Amid the pagan religions, the cauldron serves many purposes from symbolic, ritualistic, to practical purposes. Its an ancient symbol of the witch, often seen where she stood stirring her potions, but this originated in times where all manner of superstition and lies arose from the Inquisition.
Cauldrons come in many shapes and sizes, with or without legs, and with and without covers. Some include handles, while others stand on legs. Some might have both. They are generally cast iron, but sometimes are found ceramic or copper, and some care should be done to keep the cauldron in good shape.
Should you buy a cast iron cauldron, like cast iron pans, you’ll need to season it.
For a New Piece:
1. Wash the piece in hot, soapy water. Rinse thoroughly and dry completely
right away (Do Not Air Dry, standing water will rust).
2. Apply a thin coating of a vegetable shortening, vegetable oil, or lard
with a soft cloth or paper towel.
3. Put the piece into a 225 degree oven for 30 minutes. Remove and wipe it
out any large pools of grease.
4. Place the piece UPSIDE DOWN in a 350 degree oven for an hour with a foil
covered baking sheet on the lower rack to catch any further drips.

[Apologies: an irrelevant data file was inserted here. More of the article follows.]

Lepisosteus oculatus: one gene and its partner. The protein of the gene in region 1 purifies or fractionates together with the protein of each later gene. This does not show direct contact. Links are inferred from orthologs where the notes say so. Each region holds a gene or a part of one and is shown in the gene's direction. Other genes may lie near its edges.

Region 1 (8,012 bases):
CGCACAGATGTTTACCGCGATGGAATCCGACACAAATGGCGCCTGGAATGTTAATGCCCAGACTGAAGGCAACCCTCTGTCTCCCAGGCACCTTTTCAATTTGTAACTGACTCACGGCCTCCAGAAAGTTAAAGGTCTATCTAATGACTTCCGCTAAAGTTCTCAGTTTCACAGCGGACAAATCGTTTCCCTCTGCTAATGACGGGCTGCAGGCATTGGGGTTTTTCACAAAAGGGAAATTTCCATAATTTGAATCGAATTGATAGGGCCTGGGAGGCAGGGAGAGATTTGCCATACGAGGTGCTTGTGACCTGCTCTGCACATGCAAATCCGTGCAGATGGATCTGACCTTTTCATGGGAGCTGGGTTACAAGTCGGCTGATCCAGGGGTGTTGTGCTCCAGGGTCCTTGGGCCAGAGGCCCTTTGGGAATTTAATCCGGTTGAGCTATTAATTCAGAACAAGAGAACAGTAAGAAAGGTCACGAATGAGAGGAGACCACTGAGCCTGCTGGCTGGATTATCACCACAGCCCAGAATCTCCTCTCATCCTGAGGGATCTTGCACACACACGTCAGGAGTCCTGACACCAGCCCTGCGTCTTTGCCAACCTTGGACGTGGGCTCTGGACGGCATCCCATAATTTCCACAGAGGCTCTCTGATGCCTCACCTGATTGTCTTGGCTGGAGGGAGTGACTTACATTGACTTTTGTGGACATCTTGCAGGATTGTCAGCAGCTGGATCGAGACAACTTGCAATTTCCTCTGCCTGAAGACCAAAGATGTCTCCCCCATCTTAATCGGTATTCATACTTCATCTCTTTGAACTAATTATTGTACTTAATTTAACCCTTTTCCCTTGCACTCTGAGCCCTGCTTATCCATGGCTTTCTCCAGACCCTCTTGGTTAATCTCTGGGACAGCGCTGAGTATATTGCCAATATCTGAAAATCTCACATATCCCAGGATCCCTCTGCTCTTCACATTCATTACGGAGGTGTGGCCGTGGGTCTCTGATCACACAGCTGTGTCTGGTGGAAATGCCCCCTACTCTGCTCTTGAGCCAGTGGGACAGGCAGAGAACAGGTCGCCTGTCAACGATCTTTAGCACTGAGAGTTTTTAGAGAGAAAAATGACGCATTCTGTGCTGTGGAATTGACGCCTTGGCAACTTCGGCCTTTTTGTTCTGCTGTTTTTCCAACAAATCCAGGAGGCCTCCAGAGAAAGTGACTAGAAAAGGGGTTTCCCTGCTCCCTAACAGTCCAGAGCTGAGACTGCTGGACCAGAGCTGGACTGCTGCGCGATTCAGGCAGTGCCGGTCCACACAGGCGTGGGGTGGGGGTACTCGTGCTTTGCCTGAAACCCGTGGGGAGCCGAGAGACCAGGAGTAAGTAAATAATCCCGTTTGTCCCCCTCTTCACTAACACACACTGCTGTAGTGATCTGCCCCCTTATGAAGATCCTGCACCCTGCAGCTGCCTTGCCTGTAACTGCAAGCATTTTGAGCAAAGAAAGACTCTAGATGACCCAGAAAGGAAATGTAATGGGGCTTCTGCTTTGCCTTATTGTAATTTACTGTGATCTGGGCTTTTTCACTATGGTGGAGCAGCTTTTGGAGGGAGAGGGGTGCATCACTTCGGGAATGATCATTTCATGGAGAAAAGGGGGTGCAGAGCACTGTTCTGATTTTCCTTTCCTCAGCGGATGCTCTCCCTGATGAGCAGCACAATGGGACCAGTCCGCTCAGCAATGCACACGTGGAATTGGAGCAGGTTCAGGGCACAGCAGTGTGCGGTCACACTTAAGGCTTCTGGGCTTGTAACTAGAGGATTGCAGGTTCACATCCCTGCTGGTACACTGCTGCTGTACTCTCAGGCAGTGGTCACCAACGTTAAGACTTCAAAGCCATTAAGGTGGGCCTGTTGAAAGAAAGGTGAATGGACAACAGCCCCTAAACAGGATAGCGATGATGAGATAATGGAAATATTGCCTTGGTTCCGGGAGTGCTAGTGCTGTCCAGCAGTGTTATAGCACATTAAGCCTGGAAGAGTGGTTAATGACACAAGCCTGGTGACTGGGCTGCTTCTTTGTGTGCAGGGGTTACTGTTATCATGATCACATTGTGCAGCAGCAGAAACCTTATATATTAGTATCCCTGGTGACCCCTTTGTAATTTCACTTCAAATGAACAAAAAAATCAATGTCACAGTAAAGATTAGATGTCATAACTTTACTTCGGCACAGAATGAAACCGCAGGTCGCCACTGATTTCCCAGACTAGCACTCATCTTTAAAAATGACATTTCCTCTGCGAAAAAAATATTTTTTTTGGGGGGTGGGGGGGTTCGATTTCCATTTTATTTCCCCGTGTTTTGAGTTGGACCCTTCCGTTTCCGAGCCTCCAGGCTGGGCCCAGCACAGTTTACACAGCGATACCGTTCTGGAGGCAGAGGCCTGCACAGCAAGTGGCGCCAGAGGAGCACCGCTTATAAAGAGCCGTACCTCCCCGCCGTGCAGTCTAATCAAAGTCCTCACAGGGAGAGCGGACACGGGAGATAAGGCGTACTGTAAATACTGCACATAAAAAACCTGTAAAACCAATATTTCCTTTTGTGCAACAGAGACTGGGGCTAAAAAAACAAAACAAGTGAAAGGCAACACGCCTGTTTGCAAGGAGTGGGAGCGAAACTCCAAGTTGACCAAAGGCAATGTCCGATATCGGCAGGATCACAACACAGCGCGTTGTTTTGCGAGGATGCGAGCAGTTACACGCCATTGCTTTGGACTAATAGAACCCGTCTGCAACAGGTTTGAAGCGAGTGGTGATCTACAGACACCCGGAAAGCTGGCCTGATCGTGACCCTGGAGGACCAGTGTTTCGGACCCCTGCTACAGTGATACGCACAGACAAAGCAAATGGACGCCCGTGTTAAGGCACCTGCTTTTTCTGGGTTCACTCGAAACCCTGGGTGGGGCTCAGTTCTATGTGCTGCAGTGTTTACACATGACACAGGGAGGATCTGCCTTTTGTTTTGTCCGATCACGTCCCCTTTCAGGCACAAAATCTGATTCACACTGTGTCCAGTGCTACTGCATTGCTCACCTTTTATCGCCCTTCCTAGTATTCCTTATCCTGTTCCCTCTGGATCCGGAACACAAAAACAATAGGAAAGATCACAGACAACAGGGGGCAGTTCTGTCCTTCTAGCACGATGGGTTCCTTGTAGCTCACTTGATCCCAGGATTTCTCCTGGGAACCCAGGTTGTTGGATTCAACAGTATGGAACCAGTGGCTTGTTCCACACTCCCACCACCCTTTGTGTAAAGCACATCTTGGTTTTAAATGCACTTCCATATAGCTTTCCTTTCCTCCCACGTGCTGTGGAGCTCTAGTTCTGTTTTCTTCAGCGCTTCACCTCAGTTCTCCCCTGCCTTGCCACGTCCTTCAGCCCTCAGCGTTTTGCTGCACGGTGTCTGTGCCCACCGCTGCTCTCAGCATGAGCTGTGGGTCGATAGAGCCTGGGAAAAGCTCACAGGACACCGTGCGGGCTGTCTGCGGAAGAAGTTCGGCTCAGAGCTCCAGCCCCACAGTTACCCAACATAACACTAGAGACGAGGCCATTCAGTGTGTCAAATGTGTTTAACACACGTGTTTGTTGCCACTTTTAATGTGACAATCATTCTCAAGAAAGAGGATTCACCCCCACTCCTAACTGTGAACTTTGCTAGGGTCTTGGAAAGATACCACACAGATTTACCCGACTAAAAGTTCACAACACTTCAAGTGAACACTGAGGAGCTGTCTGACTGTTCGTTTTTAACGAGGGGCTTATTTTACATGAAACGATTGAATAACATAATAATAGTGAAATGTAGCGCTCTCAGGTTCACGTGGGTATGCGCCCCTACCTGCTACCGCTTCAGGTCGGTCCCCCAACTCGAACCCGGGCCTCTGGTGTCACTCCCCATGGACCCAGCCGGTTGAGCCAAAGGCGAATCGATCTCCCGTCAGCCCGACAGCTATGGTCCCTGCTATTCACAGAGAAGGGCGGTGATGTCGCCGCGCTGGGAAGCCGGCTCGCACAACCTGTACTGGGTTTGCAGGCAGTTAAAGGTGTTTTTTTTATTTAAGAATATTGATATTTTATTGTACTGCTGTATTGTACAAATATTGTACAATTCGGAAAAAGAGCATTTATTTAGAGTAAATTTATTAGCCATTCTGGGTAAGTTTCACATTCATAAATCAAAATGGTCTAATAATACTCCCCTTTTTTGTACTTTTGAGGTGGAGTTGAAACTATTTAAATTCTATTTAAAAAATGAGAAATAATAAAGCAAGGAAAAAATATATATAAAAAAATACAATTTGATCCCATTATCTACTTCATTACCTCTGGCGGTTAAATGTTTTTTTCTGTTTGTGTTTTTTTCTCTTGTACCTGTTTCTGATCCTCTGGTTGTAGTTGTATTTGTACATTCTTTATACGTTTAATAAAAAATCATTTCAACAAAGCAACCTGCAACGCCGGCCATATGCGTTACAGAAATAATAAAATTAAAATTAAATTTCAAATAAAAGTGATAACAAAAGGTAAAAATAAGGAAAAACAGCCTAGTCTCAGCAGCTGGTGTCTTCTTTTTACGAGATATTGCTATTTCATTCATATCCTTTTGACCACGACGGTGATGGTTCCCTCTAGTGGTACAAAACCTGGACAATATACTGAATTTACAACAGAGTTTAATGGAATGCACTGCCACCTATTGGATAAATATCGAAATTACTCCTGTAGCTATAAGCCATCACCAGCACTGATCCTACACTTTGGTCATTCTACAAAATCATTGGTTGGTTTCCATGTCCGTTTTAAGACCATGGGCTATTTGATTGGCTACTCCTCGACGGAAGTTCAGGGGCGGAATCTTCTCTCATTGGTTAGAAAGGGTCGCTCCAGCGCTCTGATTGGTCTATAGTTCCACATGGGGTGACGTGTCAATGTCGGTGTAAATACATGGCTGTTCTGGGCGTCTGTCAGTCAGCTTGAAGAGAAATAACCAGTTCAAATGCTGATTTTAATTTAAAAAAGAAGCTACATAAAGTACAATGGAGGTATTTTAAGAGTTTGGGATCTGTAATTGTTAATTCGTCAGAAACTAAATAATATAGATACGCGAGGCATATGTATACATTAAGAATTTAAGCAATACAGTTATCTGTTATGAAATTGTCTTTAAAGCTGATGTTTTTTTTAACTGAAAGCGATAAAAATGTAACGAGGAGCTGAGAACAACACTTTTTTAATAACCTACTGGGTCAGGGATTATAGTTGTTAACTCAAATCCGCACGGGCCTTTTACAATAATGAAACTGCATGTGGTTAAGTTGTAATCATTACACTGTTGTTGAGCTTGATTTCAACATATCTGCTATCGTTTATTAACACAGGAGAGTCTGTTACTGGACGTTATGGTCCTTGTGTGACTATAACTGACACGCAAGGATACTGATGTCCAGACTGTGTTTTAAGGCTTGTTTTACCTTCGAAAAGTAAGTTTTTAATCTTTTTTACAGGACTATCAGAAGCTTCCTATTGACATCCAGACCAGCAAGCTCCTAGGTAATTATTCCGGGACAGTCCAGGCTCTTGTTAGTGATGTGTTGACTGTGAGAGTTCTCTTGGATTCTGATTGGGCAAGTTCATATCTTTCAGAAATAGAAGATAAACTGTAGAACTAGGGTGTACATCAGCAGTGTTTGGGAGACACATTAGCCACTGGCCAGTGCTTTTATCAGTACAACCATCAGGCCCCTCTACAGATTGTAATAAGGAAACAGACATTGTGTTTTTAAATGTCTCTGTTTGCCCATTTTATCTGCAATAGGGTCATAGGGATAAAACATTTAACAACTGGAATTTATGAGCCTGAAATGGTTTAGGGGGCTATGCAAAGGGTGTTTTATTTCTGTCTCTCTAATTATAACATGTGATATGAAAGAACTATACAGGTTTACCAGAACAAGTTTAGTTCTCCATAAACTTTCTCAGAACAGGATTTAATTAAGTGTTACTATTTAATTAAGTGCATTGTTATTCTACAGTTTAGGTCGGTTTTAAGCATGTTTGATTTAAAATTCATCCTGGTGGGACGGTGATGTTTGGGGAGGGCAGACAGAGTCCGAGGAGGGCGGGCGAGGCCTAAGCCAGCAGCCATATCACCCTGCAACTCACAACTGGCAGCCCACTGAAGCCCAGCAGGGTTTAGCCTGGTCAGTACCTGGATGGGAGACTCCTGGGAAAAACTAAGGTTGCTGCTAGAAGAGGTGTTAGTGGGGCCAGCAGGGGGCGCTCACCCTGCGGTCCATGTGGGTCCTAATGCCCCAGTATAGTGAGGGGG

5. Turn the oven off, but do not open. Allow the piece to cool (several hours).
6. To clean after cooking, boil hot water in it. Let it soak for several
minutes and clean with hot water and a plastic scrub brush. Do not use soap or
dishwashing detergent. Dry completely right away.
7. Reheat the piece and apply just enough grease to wet the surface before storing.
Wipe dry. Never store cookware with lid on; cast iron cookware needs air circulation. From Facebook- Pagan Campus….
You can often find the larger cauldrons often have only two legs. This is not a mistake. The idea is to set the cauldron on a fire, propped by the other two legs to stabilize the contents.
As with many containers such as goblets and bowls, the cauldron represents the womb or the Divine Feminine. Generally, its a cast iron container used to hold anything from potions, foods, and even fire. Some cauldrons might be used as incense burners, while others are used for scrying (divination by staring into flames, water, or a black mirror).
Cost varies for cauldrons. I found mine at a Renaissance Faire for $15 twenty years ago, but you find all sorts of sized, shapes, and prices online.
Here you can find one at Amazon.com: Cauldron 32 Oz
Personally, I prefer using bowls for most of my ritual needs. Cast iron will rust if you use standing water, and burning items in a cauldron also makes it dirty. Even candles leave wax, incense leaves ash residue. I’m lazy and don’t want to put in that much care for a single ritual item.
In practical terms, most pagans do not use a cauldron to brew potions. They prefer a regular pot or pan. Some might have cast iron pots for this purpose, but I’m content with stainless steel myself.
- Boil brews or potions
- Holds water with flowers or floating candles
- Sand to hold incense
- Burn a ritual fire in it.
- Burn candles in it
Any other uses? Post in your comments.